State Farm will almost entirely stop issuing new policies in California – with climate-exacerbated wildfires and bad public policy a large reason why

State Farm, the country’s largest property insurer, announced this week that it will almost entirely stop issuing new policies in California, the country’s largest property insurance market. The reasons for forgoing all that new business are entirely economic. The company cited “historic increases in construction costs outpacing inflation, rapidly growing catastrophe exposure, and a challenging reinsurance market”. Those things are owed largely to the wildfires engulfing bigger parts of the state in bigger chunks of the year.

California’s woes have a lot to do with the climate crisis, which fuels the hot, dry conditions that turn wooded hills into kindling. It’s also a political failure. Housing crises in the Golden state have pushed more and more people out of densely populated areas and into the so-called wildland-urban interface – places that are cheaper to live in, and more prone to burn. Wealthy homeowners in fire-prone enclaves are also reluctant to move, keen to keep rebuilding properties that keep getting destroyed.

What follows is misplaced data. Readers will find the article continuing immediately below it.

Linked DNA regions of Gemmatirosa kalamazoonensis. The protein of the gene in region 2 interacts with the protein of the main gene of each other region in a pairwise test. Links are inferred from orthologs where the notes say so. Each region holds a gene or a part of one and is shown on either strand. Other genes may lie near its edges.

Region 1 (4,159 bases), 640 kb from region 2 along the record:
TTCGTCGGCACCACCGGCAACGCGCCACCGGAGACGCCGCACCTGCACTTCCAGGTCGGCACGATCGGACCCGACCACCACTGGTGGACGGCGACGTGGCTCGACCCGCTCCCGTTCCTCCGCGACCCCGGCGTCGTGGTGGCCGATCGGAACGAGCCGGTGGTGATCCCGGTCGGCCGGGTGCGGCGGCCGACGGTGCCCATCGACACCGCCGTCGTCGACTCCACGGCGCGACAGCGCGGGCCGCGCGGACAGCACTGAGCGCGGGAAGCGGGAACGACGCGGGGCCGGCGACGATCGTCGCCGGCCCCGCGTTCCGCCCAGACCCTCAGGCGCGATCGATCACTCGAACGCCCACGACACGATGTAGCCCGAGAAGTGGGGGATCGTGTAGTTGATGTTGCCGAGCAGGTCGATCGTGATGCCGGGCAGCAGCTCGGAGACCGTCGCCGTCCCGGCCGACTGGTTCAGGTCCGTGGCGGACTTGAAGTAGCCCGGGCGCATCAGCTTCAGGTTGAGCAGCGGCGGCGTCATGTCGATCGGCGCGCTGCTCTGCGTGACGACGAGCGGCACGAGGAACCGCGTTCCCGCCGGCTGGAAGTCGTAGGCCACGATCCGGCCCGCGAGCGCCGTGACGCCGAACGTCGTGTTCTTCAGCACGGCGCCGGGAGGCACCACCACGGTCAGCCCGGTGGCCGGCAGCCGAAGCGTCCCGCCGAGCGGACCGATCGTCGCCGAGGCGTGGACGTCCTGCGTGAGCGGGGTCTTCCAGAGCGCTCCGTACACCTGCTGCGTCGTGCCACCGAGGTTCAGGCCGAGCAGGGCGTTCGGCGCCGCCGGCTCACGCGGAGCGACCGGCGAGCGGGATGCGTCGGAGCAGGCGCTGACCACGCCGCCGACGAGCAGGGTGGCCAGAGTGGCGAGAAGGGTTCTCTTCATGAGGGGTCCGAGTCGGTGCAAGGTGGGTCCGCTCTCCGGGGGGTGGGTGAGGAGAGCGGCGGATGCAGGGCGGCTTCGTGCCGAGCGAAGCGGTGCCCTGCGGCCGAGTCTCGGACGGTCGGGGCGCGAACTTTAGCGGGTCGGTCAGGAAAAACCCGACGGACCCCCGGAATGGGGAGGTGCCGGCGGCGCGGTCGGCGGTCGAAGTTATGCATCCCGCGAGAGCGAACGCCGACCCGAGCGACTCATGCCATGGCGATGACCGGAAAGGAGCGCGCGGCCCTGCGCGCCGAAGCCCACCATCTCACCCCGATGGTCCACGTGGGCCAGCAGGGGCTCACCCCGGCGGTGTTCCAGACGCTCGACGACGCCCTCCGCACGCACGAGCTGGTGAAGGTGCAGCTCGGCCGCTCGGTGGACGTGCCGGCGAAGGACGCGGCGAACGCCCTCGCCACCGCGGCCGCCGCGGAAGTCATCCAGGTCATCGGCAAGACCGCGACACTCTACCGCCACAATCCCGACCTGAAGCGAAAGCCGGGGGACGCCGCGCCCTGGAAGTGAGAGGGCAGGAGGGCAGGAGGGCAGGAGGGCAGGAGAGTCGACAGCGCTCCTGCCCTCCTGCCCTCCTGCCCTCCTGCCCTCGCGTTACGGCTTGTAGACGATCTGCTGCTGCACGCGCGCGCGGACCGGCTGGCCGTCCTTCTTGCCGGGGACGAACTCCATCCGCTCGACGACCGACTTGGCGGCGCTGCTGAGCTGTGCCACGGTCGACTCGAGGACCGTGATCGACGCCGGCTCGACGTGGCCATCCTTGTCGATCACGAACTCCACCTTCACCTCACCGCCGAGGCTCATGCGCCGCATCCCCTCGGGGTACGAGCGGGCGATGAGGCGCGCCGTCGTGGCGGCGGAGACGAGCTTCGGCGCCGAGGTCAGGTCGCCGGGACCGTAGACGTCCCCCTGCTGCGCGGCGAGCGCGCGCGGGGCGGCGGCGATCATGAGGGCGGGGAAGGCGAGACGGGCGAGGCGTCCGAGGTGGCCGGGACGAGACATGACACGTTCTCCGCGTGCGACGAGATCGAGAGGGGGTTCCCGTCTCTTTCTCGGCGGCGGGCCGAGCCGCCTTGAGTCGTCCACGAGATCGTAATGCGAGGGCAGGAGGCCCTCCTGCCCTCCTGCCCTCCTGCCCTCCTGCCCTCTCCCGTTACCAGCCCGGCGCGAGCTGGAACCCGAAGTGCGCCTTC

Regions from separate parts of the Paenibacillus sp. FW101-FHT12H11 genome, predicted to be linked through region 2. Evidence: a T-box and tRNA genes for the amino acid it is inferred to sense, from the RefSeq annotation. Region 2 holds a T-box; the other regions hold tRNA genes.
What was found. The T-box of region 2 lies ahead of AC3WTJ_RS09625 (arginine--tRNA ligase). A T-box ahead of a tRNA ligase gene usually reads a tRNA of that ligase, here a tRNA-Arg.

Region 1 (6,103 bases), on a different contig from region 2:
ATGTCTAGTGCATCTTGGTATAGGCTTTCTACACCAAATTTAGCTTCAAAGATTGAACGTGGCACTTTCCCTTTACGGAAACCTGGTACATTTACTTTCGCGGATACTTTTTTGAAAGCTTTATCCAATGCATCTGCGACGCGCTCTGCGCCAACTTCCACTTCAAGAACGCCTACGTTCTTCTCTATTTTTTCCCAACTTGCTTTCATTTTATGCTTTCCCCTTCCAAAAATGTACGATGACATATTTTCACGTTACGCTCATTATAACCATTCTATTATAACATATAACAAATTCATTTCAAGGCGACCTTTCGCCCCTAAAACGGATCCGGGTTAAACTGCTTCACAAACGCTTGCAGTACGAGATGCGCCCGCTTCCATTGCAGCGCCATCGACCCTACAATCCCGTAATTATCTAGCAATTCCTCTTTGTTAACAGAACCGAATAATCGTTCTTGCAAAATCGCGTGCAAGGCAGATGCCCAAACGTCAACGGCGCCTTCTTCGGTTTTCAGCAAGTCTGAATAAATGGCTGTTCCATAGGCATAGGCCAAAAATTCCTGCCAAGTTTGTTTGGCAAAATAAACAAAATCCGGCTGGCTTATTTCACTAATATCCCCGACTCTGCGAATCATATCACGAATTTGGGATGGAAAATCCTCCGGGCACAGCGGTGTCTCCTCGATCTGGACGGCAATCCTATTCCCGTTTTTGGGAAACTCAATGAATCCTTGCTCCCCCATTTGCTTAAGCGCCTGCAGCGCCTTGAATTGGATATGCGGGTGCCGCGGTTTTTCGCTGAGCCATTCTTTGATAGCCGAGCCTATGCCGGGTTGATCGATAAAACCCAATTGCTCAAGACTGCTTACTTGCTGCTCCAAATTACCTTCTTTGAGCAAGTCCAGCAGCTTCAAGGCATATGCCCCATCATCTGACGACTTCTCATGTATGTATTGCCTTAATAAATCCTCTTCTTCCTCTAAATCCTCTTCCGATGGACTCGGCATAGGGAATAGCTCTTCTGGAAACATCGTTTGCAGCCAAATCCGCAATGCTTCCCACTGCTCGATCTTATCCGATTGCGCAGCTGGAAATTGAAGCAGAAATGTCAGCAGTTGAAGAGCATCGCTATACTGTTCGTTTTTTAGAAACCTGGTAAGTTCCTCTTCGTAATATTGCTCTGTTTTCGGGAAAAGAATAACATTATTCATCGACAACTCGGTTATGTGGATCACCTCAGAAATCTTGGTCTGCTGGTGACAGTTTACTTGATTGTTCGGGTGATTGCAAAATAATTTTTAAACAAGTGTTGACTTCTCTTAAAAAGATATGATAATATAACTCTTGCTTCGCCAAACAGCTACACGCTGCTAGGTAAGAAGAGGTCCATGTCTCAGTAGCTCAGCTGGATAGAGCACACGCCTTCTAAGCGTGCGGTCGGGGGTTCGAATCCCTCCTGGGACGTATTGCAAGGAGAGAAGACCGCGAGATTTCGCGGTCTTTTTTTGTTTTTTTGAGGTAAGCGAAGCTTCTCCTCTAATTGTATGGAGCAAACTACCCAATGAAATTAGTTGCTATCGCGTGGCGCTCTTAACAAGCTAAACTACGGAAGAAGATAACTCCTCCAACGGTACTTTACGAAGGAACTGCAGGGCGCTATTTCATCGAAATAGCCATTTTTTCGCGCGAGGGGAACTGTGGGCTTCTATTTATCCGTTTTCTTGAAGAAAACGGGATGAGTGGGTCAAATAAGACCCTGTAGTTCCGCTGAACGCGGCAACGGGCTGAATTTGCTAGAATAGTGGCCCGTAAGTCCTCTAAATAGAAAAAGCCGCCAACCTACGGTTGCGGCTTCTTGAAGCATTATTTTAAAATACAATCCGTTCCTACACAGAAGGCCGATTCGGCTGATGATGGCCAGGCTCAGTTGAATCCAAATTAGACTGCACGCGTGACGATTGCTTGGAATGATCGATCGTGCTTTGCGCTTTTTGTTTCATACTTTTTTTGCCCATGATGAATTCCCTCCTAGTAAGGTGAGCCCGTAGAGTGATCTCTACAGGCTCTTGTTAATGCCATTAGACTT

Similar dynamics are playing out around the country. Insurance companies are hiking up costs or wholly withdrawing from some areas after deadly, costly flooding in Appalachia and hurricanes in Louisiana and Florida, where property insurance rates are now roughly triple the national average.

Read more: TheGuardian

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